Deena Campbell, Sky News Online

Using some mouthwash brands can increase the risk of getting mouth cancer, a new study claims.

Rinsing with mouthwash containing alcohol makes it easier for cancer-causing substances like nicotine to penetrate the lining of the mouth, says the report's author, Professor Michael McCullough.

More than 3,000 people were examined for the research, giving 'sufficient evidence' that using mouthwash is linked to the development of oral cancer.

The study, published in the Dental Journal of Australia, said some mouthwashes contain a higher alcohol content than drinks bought in pubs and bars.

It is suggested that dentists should only prescribe mouthwashes containing high levels of alcohol for short-term use.

Oral cancer is a big killer in the UK.

In 2006, it caused 1,700 deaths and almost 5,000 people are diagnosed with the disease each year.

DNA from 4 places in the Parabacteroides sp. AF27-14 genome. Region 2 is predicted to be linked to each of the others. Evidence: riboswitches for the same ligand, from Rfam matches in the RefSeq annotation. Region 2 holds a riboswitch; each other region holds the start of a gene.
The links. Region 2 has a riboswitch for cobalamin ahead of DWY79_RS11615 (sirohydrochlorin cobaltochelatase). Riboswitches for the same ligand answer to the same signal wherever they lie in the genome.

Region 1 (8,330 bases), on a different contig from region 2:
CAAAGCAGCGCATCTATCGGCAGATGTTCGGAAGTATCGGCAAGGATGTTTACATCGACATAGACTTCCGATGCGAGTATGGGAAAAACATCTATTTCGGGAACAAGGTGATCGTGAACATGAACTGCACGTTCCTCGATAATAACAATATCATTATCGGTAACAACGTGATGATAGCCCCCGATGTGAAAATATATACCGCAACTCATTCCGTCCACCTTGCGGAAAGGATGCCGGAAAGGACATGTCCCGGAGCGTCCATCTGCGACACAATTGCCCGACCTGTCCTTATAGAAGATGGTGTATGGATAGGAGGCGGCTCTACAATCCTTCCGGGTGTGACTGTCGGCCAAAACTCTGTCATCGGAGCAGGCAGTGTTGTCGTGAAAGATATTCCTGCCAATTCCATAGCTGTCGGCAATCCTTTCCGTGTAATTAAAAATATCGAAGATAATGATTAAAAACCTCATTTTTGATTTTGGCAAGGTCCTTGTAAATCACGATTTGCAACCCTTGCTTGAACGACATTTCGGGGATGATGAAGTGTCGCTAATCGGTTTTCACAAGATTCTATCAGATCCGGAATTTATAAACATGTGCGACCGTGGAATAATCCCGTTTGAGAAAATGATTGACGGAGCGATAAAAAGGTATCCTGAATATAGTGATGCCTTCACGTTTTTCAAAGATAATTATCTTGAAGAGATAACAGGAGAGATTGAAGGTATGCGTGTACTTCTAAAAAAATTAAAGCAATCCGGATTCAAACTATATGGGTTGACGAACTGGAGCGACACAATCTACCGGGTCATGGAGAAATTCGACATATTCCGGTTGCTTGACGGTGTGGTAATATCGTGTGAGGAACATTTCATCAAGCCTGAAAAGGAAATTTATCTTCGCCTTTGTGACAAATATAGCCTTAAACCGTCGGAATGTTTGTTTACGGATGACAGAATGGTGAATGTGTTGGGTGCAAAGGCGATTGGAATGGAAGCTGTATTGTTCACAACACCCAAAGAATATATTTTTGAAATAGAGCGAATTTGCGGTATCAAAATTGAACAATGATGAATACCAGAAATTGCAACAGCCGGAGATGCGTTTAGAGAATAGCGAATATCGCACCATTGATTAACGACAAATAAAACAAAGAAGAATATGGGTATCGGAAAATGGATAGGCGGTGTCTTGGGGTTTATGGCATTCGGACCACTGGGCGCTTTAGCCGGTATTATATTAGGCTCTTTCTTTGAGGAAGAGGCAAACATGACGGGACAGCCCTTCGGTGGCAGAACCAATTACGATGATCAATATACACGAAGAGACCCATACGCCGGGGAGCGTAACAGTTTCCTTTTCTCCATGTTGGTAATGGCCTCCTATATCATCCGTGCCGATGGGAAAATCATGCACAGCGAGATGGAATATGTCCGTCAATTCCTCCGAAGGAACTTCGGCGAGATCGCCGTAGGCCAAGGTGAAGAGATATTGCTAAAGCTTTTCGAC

Yinka Ebo, from Cancer Research UK, said: "Alcohol definitely causes mouth cancer.

"The idea that alcoholic mouthwashes could increase the risk of mouth cancer makes sense - but more research is needed."

But Prof Damien Walmsley, from the British Dental Association, cautions that the evidence linking alcoholic mouthwash and oral cancer "is not conclusive".

Anyone with concerns about using mouthwash is advised to contact their dentist.

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